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When it comes to improving their quality of life, the villagers of Mahube are prepared to pitch in with alacrity and enthusiasm. The target: clean drinking water, a balanced diet, environmental education and reforestation. Since terre des hommes, with the help of the Federal Ministry for Economic Cooperation and Development, began a project in the small village (approx. 1000 inhabitants) near the capital city of Mozambique, the men and women of the village have rolled their sleeves up to help. In an area plagued by droughts, water tanks need to be built to collect rainwater. And time is running out, because the rainy season is about to start. Two water tanks have already been built - one of these is located right next to the school, and has a capacity for up to 80,000 litres of water. A second tank, which will be used for irrigating the fields, can store up to 60,000 litres. A third is in planning.
The women and children also have a part to play. They’re responsible for planting crops in the vegetable garden, according to so-called permaculture criteria. This is a sustainable concept based on natural ecosystems. Part of the concept involves juxtaposing varieties which mutually benefit each other. Chemical fertilisers are hardly needed when plants are combined in this manner, which in turn puts less strain on the soil. As it is, the soil is already under strain here from the dry conditions and the use of too much fertiliser in the past. But up to now, the villagers in Mahube hardly had any other choice. Crops worsened year after year, and less and less rain fell. To harvest sufficient to feed all the families in the village, they tried to boost their yield by using fertilisers. Despite the fact the Mahube is only 40km from the capital, the villagers live predominantly from their sparse agriculture. Few of them have enjoyed a good education. On top of all this, Mahube is a resettlement. In other words, the people who once lived here were forced to leave during the civil war. Once the civil war was over, people started to resettle the village, with many strangers coming together. This project is therefore also designed to promote a community spirit in the village, which seems to be working well. That’s due to Ali, an expert in permaculture, who knows just how to spark excitement for the project in the heart of the men, women and children. Though sometimes it takes a second attempt to do so.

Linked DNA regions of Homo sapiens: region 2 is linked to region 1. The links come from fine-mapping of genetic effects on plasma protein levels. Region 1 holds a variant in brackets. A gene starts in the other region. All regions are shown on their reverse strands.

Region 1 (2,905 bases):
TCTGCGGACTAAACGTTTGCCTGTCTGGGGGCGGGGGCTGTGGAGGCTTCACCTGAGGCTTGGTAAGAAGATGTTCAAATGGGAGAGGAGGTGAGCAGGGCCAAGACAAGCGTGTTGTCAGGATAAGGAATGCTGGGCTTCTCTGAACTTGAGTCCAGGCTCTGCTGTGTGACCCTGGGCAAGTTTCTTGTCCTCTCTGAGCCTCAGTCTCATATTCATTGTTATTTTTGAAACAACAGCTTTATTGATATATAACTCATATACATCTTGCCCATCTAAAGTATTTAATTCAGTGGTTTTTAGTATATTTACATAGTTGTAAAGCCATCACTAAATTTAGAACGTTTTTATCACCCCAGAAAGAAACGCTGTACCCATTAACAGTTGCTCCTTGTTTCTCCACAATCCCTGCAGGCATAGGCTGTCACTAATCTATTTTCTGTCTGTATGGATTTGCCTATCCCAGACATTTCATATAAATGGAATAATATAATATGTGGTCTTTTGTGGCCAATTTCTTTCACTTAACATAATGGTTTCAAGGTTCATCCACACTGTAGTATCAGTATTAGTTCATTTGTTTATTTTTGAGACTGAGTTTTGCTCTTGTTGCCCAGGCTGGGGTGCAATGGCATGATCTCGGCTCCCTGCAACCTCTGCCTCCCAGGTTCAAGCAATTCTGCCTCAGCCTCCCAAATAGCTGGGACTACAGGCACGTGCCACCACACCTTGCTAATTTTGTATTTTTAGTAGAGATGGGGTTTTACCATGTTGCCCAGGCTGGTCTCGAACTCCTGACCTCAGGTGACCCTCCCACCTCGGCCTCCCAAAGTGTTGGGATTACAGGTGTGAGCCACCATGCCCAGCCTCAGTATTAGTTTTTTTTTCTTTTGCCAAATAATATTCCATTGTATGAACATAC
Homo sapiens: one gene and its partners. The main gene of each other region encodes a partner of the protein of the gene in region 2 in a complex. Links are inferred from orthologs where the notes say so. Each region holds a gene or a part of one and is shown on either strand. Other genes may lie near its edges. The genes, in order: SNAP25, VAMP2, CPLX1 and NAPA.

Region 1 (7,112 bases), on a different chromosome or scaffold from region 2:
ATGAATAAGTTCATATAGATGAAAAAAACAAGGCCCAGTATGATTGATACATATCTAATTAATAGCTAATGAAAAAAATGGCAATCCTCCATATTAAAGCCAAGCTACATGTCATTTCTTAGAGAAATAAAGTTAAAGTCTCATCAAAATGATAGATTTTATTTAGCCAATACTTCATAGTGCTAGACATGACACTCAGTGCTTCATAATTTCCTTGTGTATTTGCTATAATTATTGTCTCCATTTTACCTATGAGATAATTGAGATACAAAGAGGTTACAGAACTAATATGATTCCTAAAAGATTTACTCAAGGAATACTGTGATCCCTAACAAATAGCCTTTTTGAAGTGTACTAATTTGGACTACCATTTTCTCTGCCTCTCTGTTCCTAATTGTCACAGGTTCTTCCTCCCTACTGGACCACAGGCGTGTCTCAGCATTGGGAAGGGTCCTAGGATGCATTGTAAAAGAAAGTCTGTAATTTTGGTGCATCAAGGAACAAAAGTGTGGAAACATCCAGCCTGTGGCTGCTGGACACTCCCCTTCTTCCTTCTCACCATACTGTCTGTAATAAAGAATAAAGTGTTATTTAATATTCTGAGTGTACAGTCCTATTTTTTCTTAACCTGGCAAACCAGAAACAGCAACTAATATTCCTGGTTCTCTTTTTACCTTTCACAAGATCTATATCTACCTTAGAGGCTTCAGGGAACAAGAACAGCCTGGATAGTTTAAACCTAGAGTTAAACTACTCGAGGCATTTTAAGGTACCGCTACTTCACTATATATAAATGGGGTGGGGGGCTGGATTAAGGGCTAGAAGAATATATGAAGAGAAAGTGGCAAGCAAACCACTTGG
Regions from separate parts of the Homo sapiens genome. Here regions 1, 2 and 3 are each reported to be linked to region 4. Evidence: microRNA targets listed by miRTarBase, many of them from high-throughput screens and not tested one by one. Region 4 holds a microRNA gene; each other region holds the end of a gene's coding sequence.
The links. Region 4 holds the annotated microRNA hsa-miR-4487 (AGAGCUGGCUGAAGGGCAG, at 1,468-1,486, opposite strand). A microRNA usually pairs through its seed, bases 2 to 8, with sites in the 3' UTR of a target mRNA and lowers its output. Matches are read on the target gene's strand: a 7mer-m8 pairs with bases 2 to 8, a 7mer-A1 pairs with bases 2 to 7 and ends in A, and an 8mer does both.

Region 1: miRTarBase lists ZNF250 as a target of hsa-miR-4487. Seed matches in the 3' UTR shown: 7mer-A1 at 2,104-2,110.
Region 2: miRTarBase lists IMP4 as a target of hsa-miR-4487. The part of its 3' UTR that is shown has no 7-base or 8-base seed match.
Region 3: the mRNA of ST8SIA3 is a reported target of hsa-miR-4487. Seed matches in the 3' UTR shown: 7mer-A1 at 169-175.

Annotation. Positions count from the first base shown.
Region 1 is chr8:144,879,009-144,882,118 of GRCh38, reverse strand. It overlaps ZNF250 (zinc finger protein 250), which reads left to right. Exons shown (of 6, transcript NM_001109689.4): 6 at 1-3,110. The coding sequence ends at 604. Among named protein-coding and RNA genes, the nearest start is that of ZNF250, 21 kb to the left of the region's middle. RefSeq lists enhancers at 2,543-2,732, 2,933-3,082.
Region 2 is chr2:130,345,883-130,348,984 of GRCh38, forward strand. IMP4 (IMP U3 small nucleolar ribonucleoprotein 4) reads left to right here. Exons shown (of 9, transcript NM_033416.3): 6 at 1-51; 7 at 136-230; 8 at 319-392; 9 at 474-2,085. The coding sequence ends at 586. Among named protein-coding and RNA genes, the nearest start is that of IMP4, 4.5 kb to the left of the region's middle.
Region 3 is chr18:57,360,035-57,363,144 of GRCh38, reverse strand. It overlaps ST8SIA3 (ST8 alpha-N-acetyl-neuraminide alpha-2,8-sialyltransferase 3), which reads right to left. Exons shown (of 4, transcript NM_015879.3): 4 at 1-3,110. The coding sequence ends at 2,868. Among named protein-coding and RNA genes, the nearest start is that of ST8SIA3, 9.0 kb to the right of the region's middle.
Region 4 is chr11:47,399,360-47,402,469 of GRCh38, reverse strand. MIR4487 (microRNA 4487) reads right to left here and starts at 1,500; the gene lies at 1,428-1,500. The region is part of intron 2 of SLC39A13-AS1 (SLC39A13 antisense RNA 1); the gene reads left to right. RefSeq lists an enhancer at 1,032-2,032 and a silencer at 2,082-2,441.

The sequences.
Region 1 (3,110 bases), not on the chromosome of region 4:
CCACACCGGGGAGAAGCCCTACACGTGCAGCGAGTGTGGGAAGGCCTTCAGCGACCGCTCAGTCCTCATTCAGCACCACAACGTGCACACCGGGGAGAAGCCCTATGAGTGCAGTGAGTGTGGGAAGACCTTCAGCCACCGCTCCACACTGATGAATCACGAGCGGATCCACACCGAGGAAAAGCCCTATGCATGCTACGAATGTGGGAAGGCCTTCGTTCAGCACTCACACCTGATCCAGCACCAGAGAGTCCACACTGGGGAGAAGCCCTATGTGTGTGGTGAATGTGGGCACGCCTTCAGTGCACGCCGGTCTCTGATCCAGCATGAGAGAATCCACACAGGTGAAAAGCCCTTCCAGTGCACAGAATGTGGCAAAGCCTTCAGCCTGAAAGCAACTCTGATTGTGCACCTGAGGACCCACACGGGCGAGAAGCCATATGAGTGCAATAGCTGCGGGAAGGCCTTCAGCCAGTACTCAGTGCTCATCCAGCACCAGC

Playing field versus fish pool
To ensure the children receive a balanced diet, Ali wanted to build a fish pool together with the men of the village. But the first question confronting them was - where to put the tanks? The best place seemed to be the children’s playing field, as the ground there seemed most adequate for the purpose. So Ali asked the children whether he could build a fish pool on their playing field. It would be for their own good, as the fish would supply them with valuable protein. But the children were of a different opinion. No tanks on their playing field! The verdict was unanimous. So they had to find a different solution. Ali set off with the children to find an alternative site for their playing field. His proposal: if the children let him build a fish pool on their playing field, he would help the children make a new playing field. The children agreed. The fish tanks are now in place, and the new playing field is under construction.